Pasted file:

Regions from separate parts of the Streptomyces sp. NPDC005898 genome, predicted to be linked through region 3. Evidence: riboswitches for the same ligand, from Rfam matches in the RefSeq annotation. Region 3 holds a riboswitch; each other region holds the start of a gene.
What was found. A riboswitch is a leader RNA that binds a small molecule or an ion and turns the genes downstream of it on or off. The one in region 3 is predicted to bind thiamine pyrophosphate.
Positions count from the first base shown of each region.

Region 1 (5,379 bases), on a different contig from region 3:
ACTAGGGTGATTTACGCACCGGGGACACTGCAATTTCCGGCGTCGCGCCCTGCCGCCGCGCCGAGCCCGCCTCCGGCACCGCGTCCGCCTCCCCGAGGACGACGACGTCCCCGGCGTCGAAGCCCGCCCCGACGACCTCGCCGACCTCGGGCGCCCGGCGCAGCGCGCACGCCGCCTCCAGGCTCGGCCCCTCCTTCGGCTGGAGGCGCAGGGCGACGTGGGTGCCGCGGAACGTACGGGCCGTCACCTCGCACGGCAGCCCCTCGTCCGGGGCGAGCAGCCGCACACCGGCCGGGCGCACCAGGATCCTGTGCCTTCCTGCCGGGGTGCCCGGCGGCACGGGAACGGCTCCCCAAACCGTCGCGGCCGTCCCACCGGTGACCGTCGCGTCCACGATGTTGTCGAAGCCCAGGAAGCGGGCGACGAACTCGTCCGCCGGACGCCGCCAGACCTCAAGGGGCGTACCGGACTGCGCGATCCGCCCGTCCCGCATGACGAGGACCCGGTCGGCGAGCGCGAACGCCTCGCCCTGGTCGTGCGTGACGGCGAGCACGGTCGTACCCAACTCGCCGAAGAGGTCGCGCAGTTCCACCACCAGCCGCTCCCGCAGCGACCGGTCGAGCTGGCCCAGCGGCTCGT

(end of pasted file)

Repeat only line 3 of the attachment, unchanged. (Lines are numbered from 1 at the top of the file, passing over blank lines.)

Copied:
Positions count from the first base shown of each region.